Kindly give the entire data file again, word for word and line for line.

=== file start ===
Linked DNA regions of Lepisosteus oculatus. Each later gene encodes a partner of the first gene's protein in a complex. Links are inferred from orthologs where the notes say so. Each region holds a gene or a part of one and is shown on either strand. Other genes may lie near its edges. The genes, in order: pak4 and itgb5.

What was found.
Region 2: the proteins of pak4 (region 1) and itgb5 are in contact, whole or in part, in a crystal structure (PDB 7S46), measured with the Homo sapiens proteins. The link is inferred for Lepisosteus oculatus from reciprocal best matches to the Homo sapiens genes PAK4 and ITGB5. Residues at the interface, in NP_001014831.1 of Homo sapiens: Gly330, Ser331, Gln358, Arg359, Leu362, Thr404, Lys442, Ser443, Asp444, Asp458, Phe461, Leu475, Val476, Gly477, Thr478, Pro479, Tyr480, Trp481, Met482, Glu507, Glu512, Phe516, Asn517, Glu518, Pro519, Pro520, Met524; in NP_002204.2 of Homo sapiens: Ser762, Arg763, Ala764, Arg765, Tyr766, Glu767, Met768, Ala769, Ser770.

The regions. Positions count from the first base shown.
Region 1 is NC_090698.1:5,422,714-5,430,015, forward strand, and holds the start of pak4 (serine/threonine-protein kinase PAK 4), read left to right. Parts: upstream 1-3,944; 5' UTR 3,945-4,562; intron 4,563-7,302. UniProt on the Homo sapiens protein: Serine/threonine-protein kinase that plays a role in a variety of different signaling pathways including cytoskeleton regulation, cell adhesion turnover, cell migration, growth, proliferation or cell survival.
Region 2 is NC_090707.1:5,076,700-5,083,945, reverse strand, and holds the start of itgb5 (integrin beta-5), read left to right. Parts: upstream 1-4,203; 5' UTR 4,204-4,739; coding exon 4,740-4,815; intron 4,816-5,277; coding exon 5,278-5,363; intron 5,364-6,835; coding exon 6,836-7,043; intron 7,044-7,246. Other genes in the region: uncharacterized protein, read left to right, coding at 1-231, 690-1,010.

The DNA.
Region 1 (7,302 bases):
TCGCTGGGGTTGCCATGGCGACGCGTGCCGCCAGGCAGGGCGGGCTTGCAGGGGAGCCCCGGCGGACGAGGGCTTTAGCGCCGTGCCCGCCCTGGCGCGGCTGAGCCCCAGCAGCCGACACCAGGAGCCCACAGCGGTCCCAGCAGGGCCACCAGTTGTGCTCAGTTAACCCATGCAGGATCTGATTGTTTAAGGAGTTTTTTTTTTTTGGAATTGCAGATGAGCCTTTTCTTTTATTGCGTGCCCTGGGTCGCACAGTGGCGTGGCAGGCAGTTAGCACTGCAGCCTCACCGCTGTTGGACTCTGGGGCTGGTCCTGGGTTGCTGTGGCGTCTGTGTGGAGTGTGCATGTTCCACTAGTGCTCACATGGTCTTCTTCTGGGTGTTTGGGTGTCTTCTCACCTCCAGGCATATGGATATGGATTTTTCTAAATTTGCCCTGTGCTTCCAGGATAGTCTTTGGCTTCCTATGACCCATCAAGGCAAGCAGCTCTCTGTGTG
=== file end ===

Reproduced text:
Linked DNA regions of Lepisosteus oculatus. Each later gene encodes a partner of the first gene's protein in a complex. Links are inferred from orthologs where the notes say so. Each region holds a gene or a part of one and is shown on either strand. Other genes may lie near its edges. The genes, in order: pak4 and itgb5.

What was found.
Region 2: the proteins of pak4 (region 1) and itgb5 are in contact, whole or in part, in a crystal structure (PDB 7S46), measured with the Homo sapiens proteins. The link is inferred for Lepisosteus oculatus from reciprocal best matches to the Homo sapiens genes PAK4 and ITGB5. Residues at the interface, in NP_001014831.1 of Homo sapiens: Gly330, Ser331, Gln358, Arg359, Leu362, Thr404, Lys442, Ser443, Asp444, Asp458, Phe461, Leu475, Val476, Gly477, Thr478, Pro479, Tyr480, Trp481, Met482, Glu507, Glu512, Phe516, Asn517, Glu518, Pro519, Pro520, Met524; in NP_002204.2 of Homo sapiens: Ser762, Arg763, Ala764, Arg765, Tyr766, Glu767, Met768, Ala769, Ser770.

The regions. Positions count from the first base shown.
Region 1 is NC_090698.1:5,422,714-5,430,015, forward strand, and holds the start of pak4 (serine/threonine-protein kinase PAK 4), read left to right. Parts: upstream 1-3,944; 5' UTR 3,945-4,562; intron 4,563-7,302. UniProt on the Homo sapiens protein: Serine/threonine-protein kinase that plays a role in a variety of different signaling pathways including cytoskeleton regulation, cell adhesion turnover, cell migration, growth, proliferation or cell survival.
Region 2 is NC_090707.1:5,076,700-5,083,945, reverse strand, and holds the start of itgb5 (integrin beta-5), read left to right. Parts: upstream 1-4,203; 5' UTR 4,204-4,739; coding exon 4,740-4,815; intron 4,816-5,277; coding exon 5,278-5,363; intron 5,364-6,835; coding exon 6,836-7,043; intron 7,044-7,246. Other genes in the region: uncharacterized protein, read left to right, coding at 1-231, 690-1,010.

The DNA.
Region 1 (7,302 bases):
TCGCTGGGGTTGCCATGGCGACGCGTGCCGCCAGGCAGGGCGGGCTTGCAGGGGAGCCCCGGCGGACGAGGGCTTTAGCGCCGTGCCCGCCCTGGCGCGGCTGAGCCCCAGCAGCCGACACCAGGAGCCCACAGCGGTCCCAGCAGGGCCACCAGTTGTGCTCAGTTAACCCATGCAGGATCTGATTGTTTAAGGAGTTTTTTTTTTTTGGAATTGCAGATGAGCCTTTTCTTTTATTGCGTGCCCTGGGTCGCACAGTGGCGTGGCAGGCAGTTAGCACTGCAGCCTCACCGCTGTTGGACTCTGGGGCTGGTCCTGGGTTGCTGTGGCGTCTGTGTGGAGTGTGCATGTTCCACTAGTGCTCACATGGTCTTCTTCTGGGTGTTTGGGTGTCTTCTCACCTCCAGGCATATGGATATGGATTTTTCTAAATTTGCCCTGTGCTTCCAGGATAGTCTTTGGCTTCCTATGACCCATCAAGGCAAGCAGCTCTCTGTGTG